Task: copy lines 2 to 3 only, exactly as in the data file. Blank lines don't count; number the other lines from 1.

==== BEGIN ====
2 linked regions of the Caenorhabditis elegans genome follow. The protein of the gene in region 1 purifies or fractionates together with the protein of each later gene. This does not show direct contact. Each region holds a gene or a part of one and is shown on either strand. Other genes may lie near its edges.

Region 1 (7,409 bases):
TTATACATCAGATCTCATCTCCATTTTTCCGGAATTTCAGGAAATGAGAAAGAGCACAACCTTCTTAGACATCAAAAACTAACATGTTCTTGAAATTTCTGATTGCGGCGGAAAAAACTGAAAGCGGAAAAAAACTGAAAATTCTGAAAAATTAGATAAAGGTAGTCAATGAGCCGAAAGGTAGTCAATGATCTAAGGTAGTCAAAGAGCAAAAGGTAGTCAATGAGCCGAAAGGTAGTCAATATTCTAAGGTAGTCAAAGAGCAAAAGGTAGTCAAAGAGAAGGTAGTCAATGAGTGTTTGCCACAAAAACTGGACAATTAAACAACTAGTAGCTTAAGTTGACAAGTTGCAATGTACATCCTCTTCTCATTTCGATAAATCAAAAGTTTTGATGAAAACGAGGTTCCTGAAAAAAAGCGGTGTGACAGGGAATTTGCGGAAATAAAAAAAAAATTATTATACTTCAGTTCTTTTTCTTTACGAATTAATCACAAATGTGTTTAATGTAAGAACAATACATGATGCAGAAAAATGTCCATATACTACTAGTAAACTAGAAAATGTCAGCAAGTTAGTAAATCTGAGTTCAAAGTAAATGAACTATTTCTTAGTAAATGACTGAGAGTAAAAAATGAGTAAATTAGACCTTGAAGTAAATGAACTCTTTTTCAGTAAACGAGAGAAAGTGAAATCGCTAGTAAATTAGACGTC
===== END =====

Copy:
Region 1 (7,409 bases):
TTATACATCAGATCTCATCTCCATTTTTCCGGAATTTCAGGAAATGAGAAAGAGCACAACCTTCTTAGACATCAAAAACTAACATGTTCTTGAAATTTCTGATTGCGGCGGAAAAAACTGAAAGCGGAAAAAAACTGAAAATTCTGAAAAATTAGATAAAGGTAGTCAATGAGCCGAAAGGTAGTCAATGATCTAAGGTAGTCAAAGAGCAAAAGGTAGTCAATGAGCCGAAAGGTAGTCAATATTCTAAGGTAGTCAAAGAGCAAAAGGTAGTCAAAGAGAAGGTAGTCAATGAGTGTTTGCCACAAAAACTGGACAATTAAACAACTAGTAGCTTAAGTTGACAAGTTGCAATGTACATCCTCTTCTCATTTCGATAAATCAAAAGTTTTGATGAAAACGAGGTTCCTGAAAAAAAGCGGTGTGACAGGGAATTTGCGGAAATAAAAAAAAAATTATTATACTTCAGTTCTTTTTCTTTACGAATTAATCACAAATGTGTTTAATGTAAGAACAATACATGATGCAGAAAAATGTCCATATACTACTAGTAAACTAGAAAATGTCAGCAAGTTAGTAAATCTGAGTTCAAAGTAAATGAACTATTTCTTAGTAAATGACTGAGAGTAAAAAATGAGTAAATTAGACCTTGAAGTAAATGAACTCTTTTTCAGTAAACGAGAGAAAGTGAAATCGCTAGTAAATTAGACGTC